Mary Miller and Rodney Davis square off in heated GOP primary to return to Congress
Two Illinois Republican U.S. Representatives are trying to convince voters that they have the right conservative credentials to represent a large geographic portion of Illinois in Washington in what has turned into a hotly contested GOP primary.
The race has pitted incumbent U.S. Rep. Rodney Davis, R-Taylorville, who has the support of his Illinois Republican colleagues, against U.S. Rep. Mary Miller, R-Oakland, who has the support of former President Donald Trump.
They’re running for election in the newly created 15th congressional district, a staunchly conservative district covering large swaths of rural central and southern Illinois. In fact, the district boundaries — which were approved by Illinois Democrats over Republican objections — cover mostly rural parts of central and southern Illinois from the Iowa border to the Indiana border and avoids including downstate metro areas like Springfield, Decatur and Champaign where Democrats might hold an electoral advantage.
Davis has already represented a large portion of the area in Congress since winning election in 2012, where he’s established a conservative record of being pro-second amendment, anti-abortion rights and in support of making Trump-era tax cuts permanent.
He was up to bat during a practice for the annual Congressional softball game in 2017 when James Hodgkinson of Belleville opened fire. Davis was not among the four people who were injured, though he has talked about how being targeted in a mass shooting informed his support for the second amendment.
“My thought was, I wish I could have my firearm that I’m licensed to carry here in the state of Illinois, I wish I could have my gun to fire back,” he said at a campaign event in Champaign earlier this spring.
Davis currently has an A-minus rating from the NRA and a B-minus from Gun Owners of America — a fact Miller has been using in attack ads against him as she campaigns to Davis’s right. Miller has an A rating from both groups.
And while Davis has racked up political endorsements in his competitive primary bid for reelection from fellow incumbent Illinois U.S. Reps. Darrin LaHood, R-Dunlap, Mike Bost, R-Murphysboro, and former U.S. Rep. John Shimkus, it’s Miller who won the endorsement of a major Republican that has made this race one to watch for the June 28 primary.
“Congresswoman Mary Miller is doing a fantastic job representing the people of Illinois,” former President Donald Trump said in a statement. “She fights hard against Joe Biden’s open borders, runaway inflation and the radical indoctrination of our children. Mary has my Complete and Total Endorsement!”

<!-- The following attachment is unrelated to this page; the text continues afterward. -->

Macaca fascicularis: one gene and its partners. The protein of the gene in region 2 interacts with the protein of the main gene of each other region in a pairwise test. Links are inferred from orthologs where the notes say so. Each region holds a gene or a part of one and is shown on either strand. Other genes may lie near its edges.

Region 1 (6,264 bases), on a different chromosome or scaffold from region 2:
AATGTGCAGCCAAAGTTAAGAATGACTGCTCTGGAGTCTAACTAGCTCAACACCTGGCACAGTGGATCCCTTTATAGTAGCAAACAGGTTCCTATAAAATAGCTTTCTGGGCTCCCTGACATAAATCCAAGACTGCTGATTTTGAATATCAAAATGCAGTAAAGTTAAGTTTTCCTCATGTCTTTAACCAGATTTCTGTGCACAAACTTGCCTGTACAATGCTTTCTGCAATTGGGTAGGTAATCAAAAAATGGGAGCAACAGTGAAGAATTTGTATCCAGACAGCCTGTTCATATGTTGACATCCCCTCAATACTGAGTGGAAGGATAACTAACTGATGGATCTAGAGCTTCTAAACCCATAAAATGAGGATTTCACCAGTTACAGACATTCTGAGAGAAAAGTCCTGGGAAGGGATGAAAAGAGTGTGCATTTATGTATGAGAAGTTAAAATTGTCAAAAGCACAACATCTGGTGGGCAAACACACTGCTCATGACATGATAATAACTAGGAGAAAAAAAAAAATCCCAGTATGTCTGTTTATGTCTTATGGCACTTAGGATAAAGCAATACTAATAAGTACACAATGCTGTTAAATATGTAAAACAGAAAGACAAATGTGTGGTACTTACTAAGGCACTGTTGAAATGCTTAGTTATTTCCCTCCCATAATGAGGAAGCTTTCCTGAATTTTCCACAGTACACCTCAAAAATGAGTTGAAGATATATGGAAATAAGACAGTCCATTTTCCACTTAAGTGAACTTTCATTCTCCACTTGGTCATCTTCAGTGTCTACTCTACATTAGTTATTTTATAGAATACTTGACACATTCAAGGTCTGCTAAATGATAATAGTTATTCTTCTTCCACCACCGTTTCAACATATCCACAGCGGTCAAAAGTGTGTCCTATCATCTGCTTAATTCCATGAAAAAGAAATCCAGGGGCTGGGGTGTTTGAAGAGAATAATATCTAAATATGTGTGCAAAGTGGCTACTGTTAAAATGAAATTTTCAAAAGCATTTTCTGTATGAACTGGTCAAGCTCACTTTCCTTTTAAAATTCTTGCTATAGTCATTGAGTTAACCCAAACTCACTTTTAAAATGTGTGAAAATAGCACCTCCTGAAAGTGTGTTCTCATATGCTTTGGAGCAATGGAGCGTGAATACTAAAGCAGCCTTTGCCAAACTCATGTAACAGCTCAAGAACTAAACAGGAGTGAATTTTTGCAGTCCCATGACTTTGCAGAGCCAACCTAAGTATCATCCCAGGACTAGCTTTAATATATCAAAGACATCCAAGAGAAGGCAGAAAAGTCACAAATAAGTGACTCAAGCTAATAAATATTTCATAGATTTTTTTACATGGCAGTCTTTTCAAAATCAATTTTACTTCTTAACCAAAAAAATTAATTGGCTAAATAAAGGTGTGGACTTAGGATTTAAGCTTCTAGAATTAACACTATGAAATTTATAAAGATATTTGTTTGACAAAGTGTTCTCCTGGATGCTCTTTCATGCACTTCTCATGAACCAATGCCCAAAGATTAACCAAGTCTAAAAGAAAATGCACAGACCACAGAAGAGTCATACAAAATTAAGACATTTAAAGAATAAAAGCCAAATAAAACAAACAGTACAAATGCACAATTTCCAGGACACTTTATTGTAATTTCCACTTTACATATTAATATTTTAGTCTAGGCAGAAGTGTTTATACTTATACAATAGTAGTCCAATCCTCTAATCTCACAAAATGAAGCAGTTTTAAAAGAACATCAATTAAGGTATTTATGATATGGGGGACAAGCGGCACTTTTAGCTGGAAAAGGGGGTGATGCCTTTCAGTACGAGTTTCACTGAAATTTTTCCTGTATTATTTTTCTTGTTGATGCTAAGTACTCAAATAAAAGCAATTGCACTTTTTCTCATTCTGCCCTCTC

The endorsement came even though Davis ran Trump’s Illinois campaign in 2020 and voted in line with Trump 88% of the time, according to FiveThirtyEight.
Still, the former president’s endorsement could hold a lot of sway with primary voters in the new 15th District. A recent WBEZ/Chicago Sun-Times poll showed a vast majority of Illinois Republicans still hold Trump in high regard and that more than two-thirds of them believe Trump actually won the 2020 election.
Besides Trump’s endorsement, Miller differs from Davis in several other key ways.
For example, Davis voted to create the Special House Investigative Committee studying the Jan. 6 attack on the U.S. — Miller didn’t and still chastises Davis for supporting a “witch hunt.”
Davis did not object to the 2020 presidential election results, which Miller did and still does.
Miller is a member of the far right House Freedom and Second Amendment caucuses. Davis isn’t.
The freshman Republican also was widely ridiculed when she invoked Adolf Hitler in a speech just days after she was sworn in. “Hitler was right on one thing,” Miller said in a January 2021 rally. “He said whoever has the youth has the future.”
After facing criticism from both parties and calls from Democrats that she resign, Miller eventually apologized for referencing Hitler while making a point about teaching things to children and blamed her detractors for twisting her words.
She’s also sponsored legislation in Congress such as the “Safety and Opportunity for Girls Act” which she has argued would protect children. It would mandate schools keep “sex segregated spaces” like bathrooms and locker rooms intact and maintained.
But she won’t answer questions about a convicted sex offender whom she let volunteer for her campaign.
Brad Graven pleaded guilty in 2005 of luring a young boy over the internet to a parking lot for sex. The young boy was an undercover police officer.
Miller’s campaign refused to answer questions about Graven’s conviction, or anything else related to the volunteer’s work for the campaign. Miller’s campaign spokesman did not respond to multiple requests for comment.
But it’s not just local media that are having a hard time connecting with her.
Sangamon County Sheriff Jack Campbell, who’s also a member of the Illinois Fraternal Order of Police, which endorsed Davis, has criticized Miller for being absent from policy issues that affect his department.
“If she advocates in Washington, D.C., for us, that’s great. We need that,” Campbell recently told a room full of reporters about Miller. “But again, for me personally in Sangamon County, which is what I’m concerned about, I’ve never spoken to her in my life.”
The winner of the Davis-Miller matchup will go on to face Paul Lange, a Democratic Precinct Committeeman from Quincy, in the November general election.
Alex Degman covers Illinois state government. Follow him @Alex_Degman